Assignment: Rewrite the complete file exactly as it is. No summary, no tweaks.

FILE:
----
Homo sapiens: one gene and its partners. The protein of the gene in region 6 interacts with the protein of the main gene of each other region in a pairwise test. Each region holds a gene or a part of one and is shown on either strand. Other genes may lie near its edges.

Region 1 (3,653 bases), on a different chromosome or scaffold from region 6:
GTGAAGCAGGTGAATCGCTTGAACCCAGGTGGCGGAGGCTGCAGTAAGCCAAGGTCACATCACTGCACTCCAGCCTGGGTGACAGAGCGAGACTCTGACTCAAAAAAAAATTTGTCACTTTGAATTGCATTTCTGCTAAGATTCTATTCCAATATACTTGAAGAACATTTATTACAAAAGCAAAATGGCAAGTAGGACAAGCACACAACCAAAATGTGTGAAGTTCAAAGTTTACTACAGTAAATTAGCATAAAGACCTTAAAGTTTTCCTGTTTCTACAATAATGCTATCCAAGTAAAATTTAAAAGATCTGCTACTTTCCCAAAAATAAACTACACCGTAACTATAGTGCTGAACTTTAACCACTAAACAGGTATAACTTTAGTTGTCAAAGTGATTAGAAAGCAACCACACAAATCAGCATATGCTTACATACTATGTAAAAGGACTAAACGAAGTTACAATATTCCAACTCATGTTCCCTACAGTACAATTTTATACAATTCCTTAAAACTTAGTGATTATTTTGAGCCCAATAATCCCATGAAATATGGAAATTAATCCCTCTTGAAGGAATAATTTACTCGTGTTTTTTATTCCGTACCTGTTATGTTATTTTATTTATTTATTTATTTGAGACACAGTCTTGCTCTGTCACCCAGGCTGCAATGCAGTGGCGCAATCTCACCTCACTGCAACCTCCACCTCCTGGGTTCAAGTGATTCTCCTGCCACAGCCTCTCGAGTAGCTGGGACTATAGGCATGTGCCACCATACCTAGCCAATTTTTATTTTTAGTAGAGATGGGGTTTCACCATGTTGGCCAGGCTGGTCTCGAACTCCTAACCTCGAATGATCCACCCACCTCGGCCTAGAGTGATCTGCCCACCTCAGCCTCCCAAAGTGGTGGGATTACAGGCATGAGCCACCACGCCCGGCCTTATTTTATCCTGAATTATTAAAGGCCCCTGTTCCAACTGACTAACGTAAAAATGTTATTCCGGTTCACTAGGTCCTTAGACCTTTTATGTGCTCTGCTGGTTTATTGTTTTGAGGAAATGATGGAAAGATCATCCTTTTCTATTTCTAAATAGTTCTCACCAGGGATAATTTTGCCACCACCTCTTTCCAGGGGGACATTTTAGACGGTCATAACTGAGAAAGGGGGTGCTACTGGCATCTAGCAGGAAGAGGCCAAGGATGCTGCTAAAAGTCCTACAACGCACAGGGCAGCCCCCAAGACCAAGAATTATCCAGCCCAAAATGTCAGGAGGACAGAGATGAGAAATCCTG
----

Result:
Homo sapiens: one gene and its partners. The protein of the gene in region 6 interacts with the protein of the main gene of each other region in a pairwise test. Each region holds a gene or a part of one and is shown on either strand. Other genes may lie near its edges.

Region 1 (3,653 bases), on a different chromosome or scaffold from region 6:
GTGAAGCAGGTGAATCGCTTGAACCCAGGTGGCGGAGGCTGCAGTAAGCCAAGGTCACATCACTGCACTCCAGCCTGGGTGACAGAGCGAGACTCTGACTCAAAAAAAAATTTGTCACTTTGAATTGCATTTCTGCTAAGATTCTATTCCAATATACTTGAAGAACATTTATTACAAAAGCAAAATGGCAAGTAGGACAAGCACACAACCAAAATGTGTGAAGTTCAAAGTTTACTACAGTAAATTAGCATAAAGACCTTAAAGTTTTCCTGTTTCTACAATAATGCTATCCAAGTAAAATTTAAAAGATCTGCTACTTTCCCAAAAATAAACTACACCGTAACTATAGTGCTGAACTTTAACCACTAAACAGGTATAACTTTAGTTGTCAAAGTGATTAGAAAGCAACCACACAAATCAGCATATGCTTACATACTATGTAAAAGGACTAAACGAAGTTACAATATTCCAACTCATGTTCCCTACAGTACAATTTTATACAATTCCTTAAAACTTAGTGATTATTTTGAGCCCAATAATCCCATGAAATATGGAAATTAATCCCTCTTGAAGGAATAATTTACTCGTGTTTTTTATTCCGTACCTGTTATGTTATTTTATTTATTTATTTATTTGAGACACAGTCTTGCTCTGTCACCCAGGCTGCAATGCAGTGGCGCAATCTCACCTCACTGCAACCTCCACCTCCTGGGTTCAAGTGATTCTCCTGCCACAGCCTCTCGAGTAGCTGGGACTATAGGCATGTGCCACCATACCTAGCCAATTTTTATTTTTAGTAGAGATGGGGTTTCACCATGTTGGCCAGGCTGGTCTCGAACTCCTAACCTCGAATGATCCACCCACCTCGGCCTAGAGTGATCTGCCCACCTCAGCCTCCCAAAGTGGTGGGATTACAGGCATGAGCCACCACGCCCGGCCTTATTTTATCCTGAATTATTAAAGGCCCCTGTTCCAACTGACTAACGTAAAAATGTTATTCCGGTTCACTAGGTCCTTAGACCTTTTATGTGCTCTGCTGGTTTATTGTTTTGAGGAAATGATGGAAAGATCATCCTTTTCTATTTCTAAATAGTTCTCACCAGGGATAATTTTGCCACCACCTCTTTCCAGGGGGACATTTTAGACGGTCATAACTGAGAAAGGGGGTGCTACTGGCATCTAGCAGGAAGAGGCCAAGGATGCTGCTAAAAGTCCTACAACGCACAGGGCAGCCCCCAAGACCAAGAATTATCCAGCCCAAAATGTCAGGAGGACAGAGATGAGAAATCCTG